Failed coup effort against Boehner highlights House GOP divisions

A group of dissident Republicans failed on Thursday to push Rep. John Boehner (R-Ohio) to a second ballot in his election as Speaker and potentially replace him as leader of the House.

Twelve House Republicans broke from Boehner in a tense public roll-call vote, either by voting for someone else or deliberately not voting at all — five short of what would have been needed to force a second ballot.

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The defections came at a tumultuous moment for Boehner, who faced sharp criticism from some within his conference and conservatives outside Congress both for his handling of the final "fiscal cliff" legislation and for scrapping a vote on a Hurricane Sandy relief bill.

One of the 12 Republican defectors, Rep. Walter Jones (R-N.C.), said it was Rep. Justin Amash, a Michigan Republican just elected to his second term, who tried in recent days to organize what amounted to an attempted coup. Amash and Jones were among the four Republicans kicked off their committees by GOP leaders after the November elections.

At one point, both Jones and Amash said, the group had amassed enough Republicans to deny Boehner the gavel on the first ballot. Boehner ended up receiving 220 votes out of 426 votes cast on the floor, or 51.6 percent. The Speaker must receive a clear majority of votes cast, meaning he needed at least 214.

“We thought we had 20,” Jones said. “In fairness to those, two or three of those just decided they couldn’t go through with it.”

Jones said Amash came to see him on Tuesday and was holding one-on-one talks with other members to persuade them to defect. “Justin deserves a lot of credit,” Jones said.

Other conservatives who supported Boehner denounced the coup attempt as misguided and poorly organized.

Rep. Trent Franks (R-Ariz.) told reporters that a member — whom he would not name — came up to him on the House floor about 15 minutes before the vote and said “there might be some effort to dissent.”

“I said that’s exactly what the Democrats would like to see us do,” Franks said he told the member.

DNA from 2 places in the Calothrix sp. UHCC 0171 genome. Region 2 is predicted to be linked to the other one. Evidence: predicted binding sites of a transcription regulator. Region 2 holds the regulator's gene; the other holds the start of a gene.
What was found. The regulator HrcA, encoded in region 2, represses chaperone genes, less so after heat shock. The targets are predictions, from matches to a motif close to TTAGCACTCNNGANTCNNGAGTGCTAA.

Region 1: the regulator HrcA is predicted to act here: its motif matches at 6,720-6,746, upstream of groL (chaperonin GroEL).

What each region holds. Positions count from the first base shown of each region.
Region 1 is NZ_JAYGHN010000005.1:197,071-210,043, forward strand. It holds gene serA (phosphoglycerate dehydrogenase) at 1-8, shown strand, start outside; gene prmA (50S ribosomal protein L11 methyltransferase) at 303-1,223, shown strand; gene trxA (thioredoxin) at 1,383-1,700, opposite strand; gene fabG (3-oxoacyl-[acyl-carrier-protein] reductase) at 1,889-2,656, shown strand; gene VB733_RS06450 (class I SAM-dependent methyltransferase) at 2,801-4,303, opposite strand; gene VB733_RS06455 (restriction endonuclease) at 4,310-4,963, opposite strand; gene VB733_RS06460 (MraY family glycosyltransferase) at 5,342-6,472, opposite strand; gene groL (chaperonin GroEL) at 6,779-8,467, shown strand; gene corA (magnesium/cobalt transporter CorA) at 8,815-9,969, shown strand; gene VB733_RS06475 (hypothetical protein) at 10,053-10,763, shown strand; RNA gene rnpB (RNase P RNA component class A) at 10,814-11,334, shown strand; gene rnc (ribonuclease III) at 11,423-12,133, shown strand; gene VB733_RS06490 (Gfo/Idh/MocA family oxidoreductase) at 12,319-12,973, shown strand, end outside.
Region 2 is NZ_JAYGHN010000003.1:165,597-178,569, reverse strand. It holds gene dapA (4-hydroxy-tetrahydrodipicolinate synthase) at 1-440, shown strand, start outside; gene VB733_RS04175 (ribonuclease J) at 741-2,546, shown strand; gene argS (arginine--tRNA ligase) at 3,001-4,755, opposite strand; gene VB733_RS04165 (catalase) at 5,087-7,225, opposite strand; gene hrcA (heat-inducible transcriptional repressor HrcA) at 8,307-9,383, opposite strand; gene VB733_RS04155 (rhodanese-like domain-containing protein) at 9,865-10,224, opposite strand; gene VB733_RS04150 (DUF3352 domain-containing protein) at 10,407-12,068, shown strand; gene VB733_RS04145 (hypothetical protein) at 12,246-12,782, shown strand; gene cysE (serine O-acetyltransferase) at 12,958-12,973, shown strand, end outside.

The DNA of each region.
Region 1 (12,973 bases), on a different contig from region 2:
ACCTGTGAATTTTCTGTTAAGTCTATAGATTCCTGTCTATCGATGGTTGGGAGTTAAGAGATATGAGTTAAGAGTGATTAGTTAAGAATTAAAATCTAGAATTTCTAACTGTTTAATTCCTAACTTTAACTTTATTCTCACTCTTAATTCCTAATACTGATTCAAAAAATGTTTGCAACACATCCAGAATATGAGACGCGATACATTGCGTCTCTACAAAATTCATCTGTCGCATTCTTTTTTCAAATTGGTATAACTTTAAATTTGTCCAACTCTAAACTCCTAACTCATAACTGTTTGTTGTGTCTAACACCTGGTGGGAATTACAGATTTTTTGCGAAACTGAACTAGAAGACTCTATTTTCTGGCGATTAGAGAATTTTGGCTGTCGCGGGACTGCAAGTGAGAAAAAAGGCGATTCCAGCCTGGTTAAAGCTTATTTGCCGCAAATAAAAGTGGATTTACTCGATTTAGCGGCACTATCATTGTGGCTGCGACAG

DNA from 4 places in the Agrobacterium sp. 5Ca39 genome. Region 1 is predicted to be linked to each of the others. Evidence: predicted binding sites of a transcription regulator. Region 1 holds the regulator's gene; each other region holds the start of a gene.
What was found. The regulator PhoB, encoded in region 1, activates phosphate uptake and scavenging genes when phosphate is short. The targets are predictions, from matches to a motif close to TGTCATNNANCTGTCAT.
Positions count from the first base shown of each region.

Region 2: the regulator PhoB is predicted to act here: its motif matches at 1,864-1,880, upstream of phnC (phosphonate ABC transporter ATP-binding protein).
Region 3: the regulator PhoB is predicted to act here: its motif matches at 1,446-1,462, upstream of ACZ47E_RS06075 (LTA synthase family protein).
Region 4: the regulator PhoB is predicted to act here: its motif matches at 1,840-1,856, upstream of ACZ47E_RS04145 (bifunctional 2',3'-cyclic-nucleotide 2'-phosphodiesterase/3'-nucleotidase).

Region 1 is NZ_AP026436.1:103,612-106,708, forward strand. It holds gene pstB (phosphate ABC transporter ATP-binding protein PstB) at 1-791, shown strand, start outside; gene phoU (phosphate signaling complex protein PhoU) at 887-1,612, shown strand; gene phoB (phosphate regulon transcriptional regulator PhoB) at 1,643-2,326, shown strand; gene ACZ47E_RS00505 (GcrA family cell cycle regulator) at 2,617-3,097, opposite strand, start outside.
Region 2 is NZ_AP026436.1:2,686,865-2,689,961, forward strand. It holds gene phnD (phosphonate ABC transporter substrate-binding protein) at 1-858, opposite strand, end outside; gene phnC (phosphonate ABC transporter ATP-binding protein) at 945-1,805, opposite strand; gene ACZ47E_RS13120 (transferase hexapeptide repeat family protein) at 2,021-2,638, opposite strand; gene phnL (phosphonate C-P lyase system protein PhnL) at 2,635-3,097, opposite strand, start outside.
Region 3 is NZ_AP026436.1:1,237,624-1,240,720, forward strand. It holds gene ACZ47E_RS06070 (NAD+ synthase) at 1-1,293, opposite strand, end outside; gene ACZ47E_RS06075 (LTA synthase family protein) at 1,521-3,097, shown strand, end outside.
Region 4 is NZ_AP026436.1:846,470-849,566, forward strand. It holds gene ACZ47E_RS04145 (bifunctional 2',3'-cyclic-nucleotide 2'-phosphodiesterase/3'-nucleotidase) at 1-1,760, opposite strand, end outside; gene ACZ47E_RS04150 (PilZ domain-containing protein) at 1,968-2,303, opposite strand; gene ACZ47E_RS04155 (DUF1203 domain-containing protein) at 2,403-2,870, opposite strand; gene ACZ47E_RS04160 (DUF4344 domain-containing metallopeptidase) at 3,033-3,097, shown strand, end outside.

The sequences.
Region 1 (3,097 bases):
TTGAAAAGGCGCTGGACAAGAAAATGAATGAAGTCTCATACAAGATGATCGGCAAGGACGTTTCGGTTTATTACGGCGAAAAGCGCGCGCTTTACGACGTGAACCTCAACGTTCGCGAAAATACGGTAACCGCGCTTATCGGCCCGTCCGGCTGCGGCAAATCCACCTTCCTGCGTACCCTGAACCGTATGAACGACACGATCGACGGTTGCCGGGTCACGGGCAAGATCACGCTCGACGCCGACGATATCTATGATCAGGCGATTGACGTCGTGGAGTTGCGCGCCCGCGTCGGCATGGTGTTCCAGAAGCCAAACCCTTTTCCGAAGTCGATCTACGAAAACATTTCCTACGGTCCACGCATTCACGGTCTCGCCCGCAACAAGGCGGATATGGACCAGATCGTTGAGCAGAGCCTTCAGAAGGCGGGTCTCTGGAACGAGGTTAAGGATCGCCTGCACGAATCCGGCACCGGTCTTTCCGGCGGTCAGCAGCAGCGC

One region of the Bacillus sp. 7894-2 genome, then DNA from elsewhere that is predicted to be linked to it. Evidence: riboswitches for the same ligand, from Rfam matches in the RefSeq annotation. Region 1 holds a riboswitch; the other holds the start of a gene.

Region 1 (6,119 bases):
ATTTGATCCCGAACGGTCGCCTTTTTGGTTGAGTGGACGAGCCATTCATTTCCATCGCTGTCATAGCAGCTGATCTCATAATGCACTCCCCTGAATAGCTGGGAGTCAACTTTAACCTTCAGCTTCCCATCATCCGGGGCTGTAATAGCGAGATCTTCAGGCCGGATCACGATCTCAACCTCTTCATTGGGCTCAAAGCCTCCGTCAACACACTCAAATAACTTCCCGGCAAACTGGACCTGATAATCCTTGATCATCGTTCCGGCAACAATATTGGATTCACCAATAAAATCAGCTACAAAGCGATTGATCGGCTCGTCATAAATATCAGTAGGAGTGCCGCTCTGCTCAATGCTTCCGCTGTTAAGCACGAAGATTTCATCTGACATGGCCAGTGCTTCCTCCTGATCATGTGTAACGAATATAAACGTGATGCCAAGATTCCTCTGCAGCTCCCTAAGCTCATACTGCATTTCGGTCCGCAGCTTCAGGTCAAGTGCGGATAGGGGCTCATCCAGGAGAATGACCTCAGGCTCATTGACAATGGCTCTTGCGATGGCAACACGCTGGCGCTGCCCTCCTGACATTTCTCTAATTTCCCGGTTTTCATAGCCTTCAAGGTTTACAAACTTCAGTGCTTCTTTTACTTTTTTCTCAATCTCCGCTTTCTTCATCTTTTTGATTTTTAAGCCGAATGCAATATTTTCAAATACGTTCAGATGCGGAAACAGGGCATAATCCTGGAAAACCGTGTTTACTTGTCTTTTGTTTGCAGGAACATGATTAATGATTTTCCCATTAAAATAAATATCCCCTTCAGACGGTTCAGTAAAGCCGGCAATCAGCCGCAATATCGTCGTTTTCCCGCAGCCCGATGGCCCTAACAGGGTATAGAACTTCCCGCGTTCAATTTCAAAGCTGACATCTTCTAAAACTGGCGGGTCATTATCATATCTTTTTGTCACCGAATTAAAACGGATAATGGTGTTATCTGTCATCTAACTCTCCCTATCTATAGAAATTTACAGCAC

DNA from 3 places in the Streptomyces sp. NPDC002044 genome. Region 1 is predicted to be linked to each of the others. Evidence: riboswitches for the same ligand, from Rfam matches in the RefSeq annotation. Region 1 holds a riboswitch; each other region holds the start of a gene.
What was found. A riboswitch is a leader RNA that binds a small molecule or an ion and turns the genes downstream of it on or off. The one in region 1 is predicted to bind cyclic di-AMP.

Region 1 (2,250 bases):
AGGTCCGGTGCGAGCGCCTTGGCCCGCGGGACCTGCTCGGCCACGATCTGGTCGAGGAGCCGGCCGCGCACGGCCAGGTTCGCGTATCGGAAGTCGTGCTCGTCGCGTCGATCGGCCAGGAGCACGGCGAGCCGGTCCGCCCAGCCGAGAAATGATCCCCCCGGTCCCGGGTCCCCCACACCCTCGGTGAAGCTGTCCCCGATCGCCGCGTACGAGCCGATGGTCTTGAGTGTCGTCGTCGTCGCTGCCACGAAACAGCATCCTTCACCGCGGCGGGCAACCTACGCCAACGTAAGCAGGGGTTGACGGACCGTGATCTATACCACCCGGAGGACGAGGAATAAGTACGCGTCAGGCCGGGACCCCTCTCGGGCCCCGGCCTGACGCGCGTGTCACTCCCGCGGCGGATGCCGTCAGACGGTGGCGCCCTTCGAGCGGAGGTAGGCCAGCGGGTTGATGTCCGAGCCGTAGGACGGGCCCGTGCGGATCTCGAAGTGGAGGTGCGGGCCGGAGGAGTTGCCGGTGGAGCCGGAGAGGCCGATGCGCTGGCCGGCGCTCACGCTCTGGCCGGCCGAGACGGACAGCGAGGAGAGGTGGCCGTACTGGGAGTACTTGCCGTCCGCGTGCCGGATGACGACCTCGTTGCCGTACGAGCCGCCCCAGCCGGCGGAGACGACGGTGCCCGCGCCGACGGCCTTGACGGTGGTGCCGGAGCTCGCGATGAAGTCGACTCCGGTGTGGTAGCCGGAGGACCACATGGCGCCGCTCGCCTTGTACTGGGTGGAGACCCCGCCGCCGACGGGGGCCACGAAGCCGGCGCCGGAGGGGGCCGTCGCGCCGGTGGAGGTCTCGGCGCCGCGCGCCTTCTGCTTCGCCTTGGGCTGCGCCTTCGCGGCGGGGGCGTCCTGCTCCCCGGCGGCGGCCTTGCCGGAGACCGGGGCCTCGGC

Asked by a reporter if the effort to depose Boehner was “chaotic and disorganized,” Franks replied: “I think that’s being charitable.”

Another conservative who voted for Boehner, Rep. Lynn Westmoreland (R-Ga.), said: “There’s a time for everything, and I didn’t feel like now was the time.”

The vote came less than two full days after Boehner lost nearly two-thirds of his conference in the climactic fiscal-cliff vote on a Senate compromise.

“I think the Senate bill passing the other night galvanized many of us who were frustrated,” Jones said.

Amash at first would not say whether he had led the effort when asked by a reporter, but later denied it was him.

He told reporters that Jones may have viewed the situation that way but that “a lot of people were upset and they came together. Independently people were upset and they came together.”

He added, "it's not because one person goes to someone else and says, ‘hey will you join us?’ ”

Amash wouldn't say whether the dissenters held a meeting to discuss the matter prior to the vote.

“There were many of us who discussed our positions on this and wouldn't say who was in charge, but there were a number of us,” Amash said.

“The Speaker ... did not have the support of 218 people in the conference,” he added. “He has a few months to show people things have changed and if not, we are back to square one.

“We have to stand for something and we have to present a clear message to the American people and that hasn't happened,” he said.